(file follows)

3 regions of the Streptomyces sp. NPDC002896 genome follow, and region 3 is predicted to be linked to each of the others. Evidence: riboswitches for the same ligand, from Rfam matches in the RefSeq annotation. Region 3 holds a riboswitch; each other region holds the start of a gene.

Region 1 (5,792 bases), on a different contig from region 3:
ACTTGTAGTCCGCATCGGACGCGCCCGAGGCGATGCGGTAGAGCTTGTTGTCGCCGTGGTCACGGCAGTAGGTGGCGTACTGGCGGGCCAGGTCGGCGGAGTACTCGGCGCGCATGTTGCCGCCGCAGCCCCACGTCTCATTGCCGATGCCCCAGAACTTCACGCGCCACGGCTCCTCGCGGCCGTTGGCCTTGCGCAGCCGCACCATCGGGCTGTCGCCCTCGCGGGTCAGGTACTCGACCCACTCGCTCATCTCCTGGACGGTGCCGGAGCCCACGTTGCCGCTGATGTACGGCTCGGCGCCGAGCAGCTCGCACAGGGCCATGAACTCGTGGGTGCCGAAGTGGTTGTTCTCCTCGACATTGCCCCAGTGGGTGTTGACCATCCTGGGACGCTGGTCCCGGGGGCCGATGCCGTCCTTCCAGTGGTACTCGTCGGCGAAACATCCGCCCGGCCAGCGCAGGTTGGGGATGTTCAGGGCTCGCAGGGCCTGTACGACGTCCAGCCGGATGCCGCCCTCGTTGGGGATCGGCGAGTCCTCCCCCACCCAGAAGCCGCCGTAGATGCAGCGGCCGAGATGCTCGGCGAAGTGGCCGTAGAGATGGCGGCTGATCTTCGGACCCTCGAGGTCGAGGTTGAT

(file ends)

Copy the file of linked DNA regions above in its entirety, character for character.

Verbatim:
3 regions of the Streptomyces sp. NPDC002896 genome follow, and region 3 is predicted to be linked to each of the others. Evidence: riboswitches for the same ligand, from Rfam matches in the RefSeq annotation. Region 3 holds a riboswitch; each other region holds the start of a gene.

Region 1 (5,792 bases), on a different contig from region 3:
ACTTGTAGTCCGCATCGGACGCGCCCGAGGCGATGCGGTAGAGCTTGTTGTCGCCGTGGTCACGGCAGTAGGTGGCGTACTGGCGGGCCAGGTCGGCGGAGTACTCGGCGCGCATGTTGCCGCCGCAGCCCCACGTCTCATTGCCGATGCCCCAGAACTTCACGCGCCACGGCTCCTCGCGGCCGTTGGCCTTGCGCAGCCGCACCATCGGGCTGTCGCCCTCGCGGGTCAGGTACTCGACCCACTCGCTCATCTCCTGGACGGTGCCGGAGCCCACGTTGCCGCTGATGTACGGCTCGGCGCCGAGCAGCTCGCACAGGGCCATGAACTCGTGGGTGCCGAAGTGGTTGTTCTCCTCGACATTGCCCCAGTGGGTGTTGACCATCCTGGGACGCTGGTCCCGGGGGCCGATGCCGTCCTTCCAGTGGTACTCGTCGGCGAAACATCCGCCCGGCCAGCGCAGGTTGGGGATGTTCAGGGCTCGCAGGGCCTGTACGACGTCCAGCCGGATGCCGCCCTCGTTGGGGATCGGCGAGTCCTCCCCCACCCAGAAGCCGCCGTAGATGCAGCGGCCGAGATGCTCGGCGAAGTGGCCGTAGAGATGGCGGCTGATCTTCGGACCCTCGAGGTCGAGGTTGAT